Victory comes only by the decree and permission of Allah, and this is true whether the victory is a small personal victory (like meeting a personal goal), the victory of a nation (like winning a battle), or the victory of passing the tests of dunya (like overcoming temptation and lowering your gaze). The evidence that supports this rule is ample, and the quality of the evidence—subhaanAllah, the stories are amazing! One such story comes from Suratul-Fil (The Elephant), and even a moment of reflection upon the story resonates with a message about the Supreme Power of Allah.
Allah says, in Suratul-Fil:
Translation: Have you not considered how your Lord dealt with the companions of the elephant? Did He not make their plan into misguidance? And He sent against them birds in flocks, striking them with stones of hard clay, and He made them like eaten straw. [Surah , verses 1-5]
In short, the conflict leading to the march of the Elephants began when the emperor of Yemen (Abrahah) decided to force the Arabs to make pilgrimage to a church he built for the King of Abyssinia. The Quraysh acted out in anger, so Abrahah took an army of elephants to destroy the House of Makkah (Ka’bah). Among these elephants was Mahmud, an elephant sent by the King of Abyssinia specifically to demolish the Ka’bah. Abrahah’s army defeated several troops on their way to Makkah and then captured the livestock of the Makkan people.
Before attacking the city, Abrahah told the Makkans that he would not fight them as long as they did not try to prevent him from destroying the Ka’bah. ‘Abdul-Muttalib, the grandfather of the Prophet (صلى الله عليه و سلم), replied by saying, “By Allah! We have no wish to fight him, nor are we in any position to do so. This is the Sacred House of Allah, and the house of His Khalil, Ibrahim, and if He wishes to prevent him (Abrahah) from (destroying) it, it is His House and His Sacred Place (to do so). And if He lets him approach it, by Allah, we have no means to defend it from him.”
Abrahah met ‘Abdul-Muttalib and they had a short but telling conversation. In it ‘Abdul-Muttalib only asked for the return of his 200 camels (which were among the livestock Abrahah’s army had captured). Abrahah (probably as surprised as you are) replied by saying, “I was impressed by you when I first saw you, but now I withdraw from you after you have spoken to me. You are asking me about 200 camels which I have taken from you, and you leave the matter of a house which is (the foundation of) religion and the religion of your fathers, which I have come to destroy and you do not speak to me about it.” But ‘Abdul-Muttalib said to him, “Verily, I am the lord of the camels. As for the House, it has its Lord who will defend it.”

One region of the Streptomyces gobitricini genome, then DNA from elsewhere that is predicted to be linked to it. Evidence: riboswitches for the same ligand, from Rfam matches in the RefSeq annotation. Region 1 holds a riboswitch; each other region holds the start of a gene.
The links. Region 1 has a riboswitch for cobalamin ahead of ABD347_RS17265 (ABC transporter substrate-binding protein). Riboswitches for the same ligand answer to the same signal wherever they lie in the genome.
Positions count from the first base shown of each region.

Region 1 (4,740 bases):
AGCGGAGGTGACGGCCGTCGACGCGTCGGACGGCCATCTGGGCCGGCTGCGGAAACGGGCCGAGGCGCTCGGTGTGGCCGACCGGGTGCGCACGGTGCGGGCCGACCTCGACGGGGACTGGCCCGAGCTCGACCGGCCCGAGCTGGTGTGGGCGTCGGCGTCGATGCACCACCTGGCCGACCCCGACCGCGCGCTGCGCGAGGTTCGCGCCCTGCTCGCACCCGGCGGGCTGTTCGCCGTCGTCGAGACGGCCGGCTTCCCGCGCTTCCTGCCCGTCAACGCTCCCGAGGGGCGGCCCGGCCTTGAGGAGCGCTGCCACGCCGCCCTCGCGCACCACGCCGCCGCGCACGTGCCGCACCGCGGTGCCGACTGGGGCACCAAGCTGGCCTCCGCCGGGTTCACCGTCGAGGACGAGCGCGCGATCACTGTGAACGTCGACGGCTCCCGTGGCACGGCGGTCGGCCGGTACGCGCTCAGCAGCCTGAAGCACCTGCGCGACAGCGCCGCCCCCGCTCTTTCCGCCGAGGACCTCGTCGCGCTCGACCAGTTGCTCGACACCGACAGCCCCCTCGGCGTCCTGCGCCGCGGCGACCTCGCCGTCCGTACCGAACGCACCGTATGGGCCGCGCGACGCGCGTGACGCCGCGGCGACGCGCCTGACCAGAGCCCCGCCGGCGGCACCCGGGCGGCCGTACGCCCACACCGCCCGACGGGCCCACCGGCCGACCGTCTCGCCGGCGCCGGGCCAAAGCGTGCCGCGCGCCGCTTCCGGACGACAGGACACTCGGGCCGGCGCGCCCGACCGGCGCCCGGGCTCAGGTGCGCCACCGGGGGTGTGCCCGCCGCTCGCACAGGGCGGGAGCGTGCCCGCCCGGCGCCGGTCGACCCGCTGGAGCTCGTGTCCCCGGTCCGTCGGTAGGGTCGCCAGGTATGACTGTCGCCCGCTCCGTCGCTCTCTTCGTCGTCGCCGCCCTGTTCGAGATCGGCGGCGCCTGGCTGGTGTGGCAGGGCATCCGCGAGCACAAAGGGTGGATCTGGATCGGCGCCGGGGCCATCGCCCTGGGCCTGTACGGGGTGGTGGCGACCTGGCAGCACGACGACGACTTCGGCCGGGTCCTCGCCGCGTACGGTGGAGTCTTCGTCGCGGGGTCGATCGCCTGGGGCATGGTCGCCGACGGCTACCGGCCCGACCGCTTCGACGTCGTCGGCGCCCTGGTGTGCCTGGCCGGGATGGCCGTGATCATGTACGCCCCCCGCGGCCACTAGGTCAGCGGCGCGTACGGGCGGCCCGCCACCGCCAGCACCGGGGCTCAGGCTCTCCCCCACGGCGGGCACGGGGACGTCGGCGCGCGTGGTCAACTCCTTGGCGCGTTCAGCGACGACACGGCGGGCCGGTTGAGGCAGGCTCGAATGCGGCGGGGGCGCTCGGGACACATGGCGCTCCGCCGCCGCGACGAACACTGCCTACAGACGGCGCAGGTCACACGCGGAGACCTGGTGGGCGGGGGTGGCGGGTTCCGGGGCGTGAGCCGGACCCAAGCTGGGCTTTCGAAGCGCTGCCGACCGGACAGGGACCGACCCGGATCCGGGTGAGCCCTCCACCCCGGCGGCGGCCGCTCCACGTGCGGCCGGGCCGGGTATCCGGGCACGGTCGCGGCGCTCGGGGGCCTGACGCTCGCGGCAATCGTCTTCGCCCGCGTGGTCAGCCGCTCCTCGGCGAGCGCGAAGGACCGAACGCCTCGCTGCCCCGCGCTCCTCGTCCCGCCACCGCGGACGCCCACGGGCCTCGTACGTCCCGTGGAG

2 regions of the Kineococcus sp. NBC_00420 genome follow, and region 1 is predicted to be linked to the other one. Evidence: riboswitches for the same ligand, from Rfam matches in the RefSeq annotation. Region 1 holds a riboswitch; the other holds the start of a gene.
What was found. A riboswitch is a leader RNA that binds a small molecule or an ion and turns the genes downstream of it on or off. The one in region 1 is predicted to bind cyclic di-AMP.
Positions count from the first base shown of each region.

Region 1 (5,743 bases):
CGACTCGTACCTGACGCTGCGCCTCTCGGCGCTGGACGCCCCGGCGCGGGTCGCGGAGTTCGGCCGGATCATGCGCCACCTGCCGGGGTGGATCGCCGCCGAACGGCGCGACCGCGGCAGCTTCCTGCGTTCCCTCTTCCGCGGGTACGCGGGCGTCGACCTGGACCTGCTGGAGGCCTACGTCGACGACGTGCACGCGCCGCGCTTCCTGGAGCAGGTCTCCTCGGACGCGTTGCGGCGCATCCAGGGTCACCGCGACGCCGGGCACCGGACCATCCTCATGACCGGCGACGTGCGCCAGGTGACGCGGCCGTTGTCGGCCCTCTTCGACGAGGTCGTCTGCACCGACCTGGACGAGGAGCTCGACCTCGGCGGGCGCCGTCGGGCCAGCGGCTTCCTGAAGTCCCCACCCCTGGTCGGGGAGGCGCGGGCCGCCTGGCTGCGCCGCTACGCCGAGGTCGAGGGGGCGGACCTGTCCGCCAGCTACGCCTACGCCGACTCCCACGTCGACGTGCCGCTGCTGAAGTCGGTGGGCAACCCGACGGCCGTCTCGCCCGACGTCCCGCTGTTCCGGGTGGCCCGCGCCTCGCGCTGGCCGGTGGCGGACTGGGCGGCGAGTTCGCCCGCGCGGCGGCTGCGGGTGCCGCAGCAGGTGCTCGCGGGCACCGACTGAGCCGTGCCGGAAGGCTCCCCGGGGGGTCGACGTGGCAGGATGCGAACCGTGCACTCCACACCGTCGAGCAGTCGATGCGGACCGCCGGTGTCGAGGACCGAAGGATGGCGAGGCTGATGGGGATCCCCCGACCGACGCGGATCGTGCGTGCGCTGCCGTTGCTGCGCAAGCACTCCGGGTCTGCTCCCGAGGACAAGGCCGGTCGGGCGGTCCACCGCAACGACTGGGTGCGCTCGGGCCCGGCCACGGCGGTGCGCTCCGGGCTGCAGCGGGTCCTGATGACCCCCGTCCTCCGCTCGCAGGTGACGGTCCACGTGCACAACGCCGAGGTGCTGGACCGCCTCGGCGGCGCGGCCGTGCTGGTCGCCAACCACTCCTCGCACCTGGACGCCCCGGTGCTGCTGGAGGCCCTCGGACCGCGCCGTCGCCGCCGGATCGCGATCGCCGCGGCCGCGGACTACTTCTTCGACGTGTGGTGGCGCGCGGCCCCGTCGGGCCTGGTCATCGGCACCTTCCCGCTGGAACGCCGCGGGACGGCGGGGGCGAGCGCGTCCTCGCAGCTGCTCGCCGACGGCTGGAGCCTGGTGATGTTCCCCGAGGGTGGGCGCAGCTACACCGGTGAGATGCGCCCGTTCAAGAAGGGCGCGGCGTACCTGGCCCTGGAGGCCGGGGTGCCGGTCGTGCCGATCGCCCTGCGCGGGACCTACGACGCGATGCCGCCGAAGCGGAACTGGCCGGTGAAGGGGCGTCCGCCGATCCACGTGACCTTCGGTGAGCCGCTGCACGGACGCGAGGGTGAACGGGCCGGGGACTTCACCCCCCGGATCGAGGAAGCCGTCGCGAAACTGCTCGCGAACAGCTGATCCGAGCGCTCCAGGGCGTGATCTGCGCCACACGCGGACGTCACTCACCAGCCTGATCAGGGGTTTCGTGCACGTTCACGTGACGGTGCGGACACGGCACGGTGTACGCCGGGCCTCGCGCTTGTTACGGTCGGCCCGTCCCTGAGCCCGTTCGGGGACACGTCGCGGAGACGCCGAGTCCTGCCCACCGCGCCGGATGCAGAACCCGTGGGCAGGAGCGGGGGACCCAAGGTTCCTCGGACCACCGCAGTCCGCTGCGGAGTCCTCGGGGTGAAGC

Other Makkans tried to offer Abrahah money to withdraw, but he refused to accept. Before retreating for their safety, ‘Abdul-Muttalib (and other Quraysh) went to the door of the Ka’bah and asked Allah to give them victory over the approaching army and to defend His property saying, “Their cross and their cunning will not be victorious over your cunning by the time morning comes.” According to some accounts, the people also left camels near the Ka’bah, hoping that some of the army would steal the camels and thereby bring about the anger of Allah—SubhaanAllah look at the strategy of their battle!
Before Nufayl bin Habib (one of the Makkans) left, he took Mahmud by the ear and said, “Kneel Mahmud! Then turn around and return directly to where you came from, for verily, you are in the Sacred City of Allah.” The men of Abrahah’s army beat Mahmud with axes on its head and tried to trick it into moving, but Mahmud would not move toward the Ka’bah. Then Allah sent birds, flock after flock, carrying stones, one in each claw, and one in each beak. Those who were hit by the stones were destroyed utterly, while others fled in panic. As Nufayl watched he said, “Where will they flee when the One True God is the Pursuer?”
SubhaanAllah! Victory comes only by the decree and permission of Allah, and as you think about the battles of this life and the battles for the next, the words of Nufayl resonate with eternal truth. So next time you are tempted to sin or feel bad for those who are suffering defeat in this dunya, remember the words of Nufayl and make du’aa for those who are suffering, for where will the aggressors or the sinners flee when the One True God is the Pursuer?
I ask Allah to make us of those who are blessed with His favour and to spare us from being of those who have earned His wrath. Ameen.
All that correct in the above narration is from Allah, and any error is my own—May Allah forgive me—and Allah knows best.
Al-Mubarakpuri, Safiur-Rahman, ed. Tafsir Ibn Kathir (Abridged). 1st ed. Vol. 10. Riyadh: Darussalam, 2000. 588-594.